Lung Cancer Awareness Month: Five Common Misconceptions A Doctor Wants You to Know: November marked the start of Lung Cancer Awareness Month: over the last three months, there’s been an uplift of people turning to Google for lung cancer concerns, including a 60% increase in searches for ‘early symptoms lung cancer’ and a 49% increase for ‘lung cancer symptoms’. With more of us searching for support, here Dr Tim Woodman from Bupa UK Insurance shares five misconceptions, along with the most common symptoms, and how to keep your lungs healthy.
What are the most common symptoms of lung cancer?
Many people with lung cancer have no symptoms at first, or sometimes the early symptoms can be slight, such as a cough or feeling a bit out of breath. Other signs to watch out for include feeling tired, experiencing pain in your chest, and a loss of appetite.
If you’re coughing up blood, have a persistent cough or are short of breath, see your GP as soon as possible, especially if you’re over 40.
Myth 1: Only smokers get lung cancer
Smoking is the biggest cause of lung cancer, causing around nine in every 10 cases, although you can still develop it if you’re a non-smoker. Your risk of lung cancer is related to how much you smoke, how long you’ve been smoking and when you started smoking. It also depends on which type of cigarettes you smoke.
You’re at a higher risk of developing lung cancer if you regularly breathe in other people’s tobacco smoke (passive smoking), so it’s best to keep the environment around you smoke free.
Myth 2: Lung cancer only affects older people
Whilst it’s far more common in older adults (often 65 and older), it is still possible to develop lung cancer at a younger age. This common misconception could mean young people are less likely to be screened or seek medical help for symptoms.
So, it’s important everyone knows the commons signs of lung cancer and when to seek help. Bupa health insurance customers with symptoms can call the Cancer Direct Access team and could have an appointment booked with a specialist consultant with needing to wait for a GP referral.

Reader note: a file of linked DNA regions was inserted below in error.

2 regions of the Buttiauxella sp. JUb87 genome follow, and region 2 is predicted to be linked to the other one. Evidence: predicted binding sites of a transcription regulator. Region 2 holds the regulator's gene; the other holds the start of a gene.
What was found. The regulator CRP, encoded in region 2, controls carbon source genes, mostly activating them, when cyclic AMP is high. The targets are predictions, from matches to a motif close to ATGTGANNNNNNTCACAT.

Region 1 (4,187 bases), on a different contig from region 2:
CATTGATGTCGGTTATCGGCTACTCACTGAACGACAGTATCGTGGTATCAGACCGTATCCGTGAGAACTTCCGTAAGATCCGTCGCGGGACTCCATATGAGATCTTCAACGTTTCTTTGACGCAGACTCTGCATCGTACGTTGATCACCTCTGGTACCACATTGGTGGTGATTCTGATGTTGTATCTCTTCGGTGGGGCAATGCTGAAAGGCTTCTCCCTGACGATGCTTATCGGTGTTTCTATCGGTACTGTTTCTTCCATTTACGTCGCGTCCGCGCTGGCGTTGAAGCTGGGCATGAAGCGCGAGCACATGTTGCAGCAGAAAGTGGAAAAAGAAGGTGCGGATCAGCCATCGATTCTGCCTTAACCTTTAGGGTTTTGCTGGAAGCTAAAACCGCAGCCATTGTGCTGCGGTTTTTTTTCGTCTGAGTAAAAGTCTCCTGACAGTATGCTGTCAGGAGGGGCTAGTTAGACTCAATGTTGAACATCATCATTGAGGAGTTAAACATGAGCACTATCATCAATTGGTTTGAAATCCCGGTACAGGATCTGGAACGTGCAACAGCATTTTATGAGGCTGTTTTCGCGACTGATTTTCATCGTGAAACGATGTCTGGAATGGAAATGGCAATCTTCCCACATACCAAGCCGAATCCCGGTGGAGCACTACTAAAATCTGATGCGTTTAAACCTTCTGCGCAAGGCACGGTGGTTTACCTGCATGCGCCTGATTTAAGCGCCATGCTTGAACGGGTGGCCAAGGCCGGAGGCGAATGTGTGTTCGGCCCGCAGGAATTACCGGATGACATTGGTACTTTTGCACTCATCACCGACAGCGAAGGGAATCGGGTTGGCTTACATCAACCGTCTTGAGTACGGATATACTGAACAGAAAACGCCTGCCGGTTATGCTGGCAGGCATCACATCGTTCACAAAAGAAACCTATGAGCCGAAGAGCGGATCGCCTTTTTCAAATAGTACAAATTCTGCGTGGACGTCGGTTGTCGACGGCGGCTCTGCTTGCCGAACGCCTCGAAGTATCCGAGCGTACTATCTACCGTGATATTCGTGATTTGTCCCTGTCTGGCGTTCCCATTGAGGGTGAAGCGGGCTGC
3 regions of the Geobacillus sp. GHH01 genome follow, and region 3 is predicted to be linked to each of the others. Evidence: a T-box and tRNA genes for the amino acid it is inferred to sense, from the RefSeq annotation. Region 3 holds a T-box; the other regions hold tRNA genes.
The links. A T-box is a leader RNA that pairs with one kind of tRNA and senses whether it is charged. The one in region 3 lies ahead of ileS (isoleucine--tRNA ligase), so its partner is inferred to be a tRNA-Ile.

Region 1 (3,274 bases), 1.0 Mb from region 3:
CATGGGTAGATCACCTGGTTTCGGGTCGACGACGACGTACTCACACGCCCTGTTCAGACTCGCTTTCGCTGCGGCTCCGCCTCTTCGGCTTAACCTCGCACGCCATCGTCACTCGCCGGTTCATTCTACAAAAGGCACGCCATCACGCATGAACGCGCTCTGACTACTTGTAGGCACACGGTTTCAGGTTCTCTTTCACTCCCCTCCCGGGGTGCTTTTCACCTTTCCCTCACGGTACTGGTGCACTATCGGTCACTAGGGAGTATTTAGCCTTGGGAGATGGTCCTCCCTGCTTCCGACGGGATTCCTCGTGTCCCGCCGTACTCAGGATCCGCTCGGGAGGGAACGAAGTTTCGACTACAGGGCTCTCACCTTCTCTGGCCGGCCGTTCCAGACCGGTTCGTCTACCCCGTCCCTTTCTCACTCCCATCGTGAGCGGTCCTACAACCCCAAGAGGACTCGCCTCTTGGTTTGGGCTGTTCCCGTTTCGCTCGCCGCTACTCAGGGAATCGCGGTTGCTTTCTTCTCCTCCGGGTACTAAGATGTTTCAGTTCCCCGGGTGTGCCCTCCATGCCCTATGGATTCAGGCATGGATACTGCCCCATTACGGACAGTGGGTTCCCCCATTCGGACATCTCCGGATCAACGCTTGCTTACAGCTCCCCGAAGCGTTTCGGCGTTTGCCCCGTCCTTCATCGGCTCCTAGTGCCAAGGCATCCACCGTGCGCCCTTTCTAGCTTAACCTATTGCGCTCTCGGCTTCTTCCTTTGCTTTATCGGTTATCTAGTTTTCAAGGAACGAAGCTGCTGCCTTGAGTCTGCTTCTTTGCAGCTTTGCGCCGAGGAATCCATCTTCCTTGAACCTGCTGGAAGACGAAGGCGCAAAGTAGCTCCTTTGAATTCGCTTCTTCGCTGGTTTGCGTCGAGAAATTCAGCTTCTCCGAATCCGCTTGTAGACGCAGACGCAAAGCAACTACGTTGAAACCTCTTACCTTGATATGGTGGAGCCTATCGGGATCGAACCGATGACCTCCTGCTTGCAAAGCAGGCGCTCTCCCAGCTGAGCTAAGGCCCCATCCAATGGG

Myth 3: I feel well, so I don’t need to check my lungs
You should still attend a lung health check even if you are well, especially as many people with early-stage lung cancer have no symptoms. For those who do have lung cancer, lung health checks can help speed up diagnosis and increase your treatment options.
Currently, lung health checks via the NHS are for people aged 55-74 who have ever smoked. Or, you can get your lung health checked privately via a health assessment.
Myth 4: There’s nothing I can do to lower my risk of lung cancer
The most important thing you can do to reduce your risk of developing lung cancer is to stop smoking. Try to avoid second-hand smoke too – keep away from enclosed spaces where other people are smoking.
There’s some evidence that eating fruits and vegetables can help to reduce your risk of getting lung cancer if you’ve never smoked. Try to eat a balanced diet with at least five portions of fruit and vegetables every day, as well as exercising regularly, lowering your stress levels, and sleeping well to reduce your risk.
Myth 5: E-cigarettes won’t cause cancer
E-cigarettes are still a relatively new product, so the long-term impact they could have on your health isn’t known yet. E-cigarettes allow you to inhale nicotine (the addictive ingredient in cigarettes) without most of the harmful effects of smoking. The vapour contains no tar or carbon monoxide, which are harmful chemicals found in cigarettes.
However, some of the harmful chemicals found in cigarettes (like metal particles and aldehydes) are still present in e-cigarette vapour.
If you want to quit smoking, there are lots of products available to help you to manage your cravings and reduce withdrawal symptoms.
Three steps to improve lung health:
1. Quit smoking
Tobacco smoke contains thousands of different chemicals and toxic gases, which are known to be harmful to your health, and increase your risk of lung cancer. Stopping smoking can be more effective if you choose your quit method and then establish a social support network to help you.
2. Prevent infection
A cold or other respiratory infection can sometimes become very serious. Regular handwashing is vital to stopping the spread of illness. Remember to wash your hands thoroughly at regular intervals throughout the day, particularly when using public facilities and carry a hand sanitiser with you when travelling.
3. Get your health checked
Regular health check-ups help prevent diseases and infections, even when you are feeling well. Prioritise your health by checking it regularly, whether that’s via a GP appointment or a health check.
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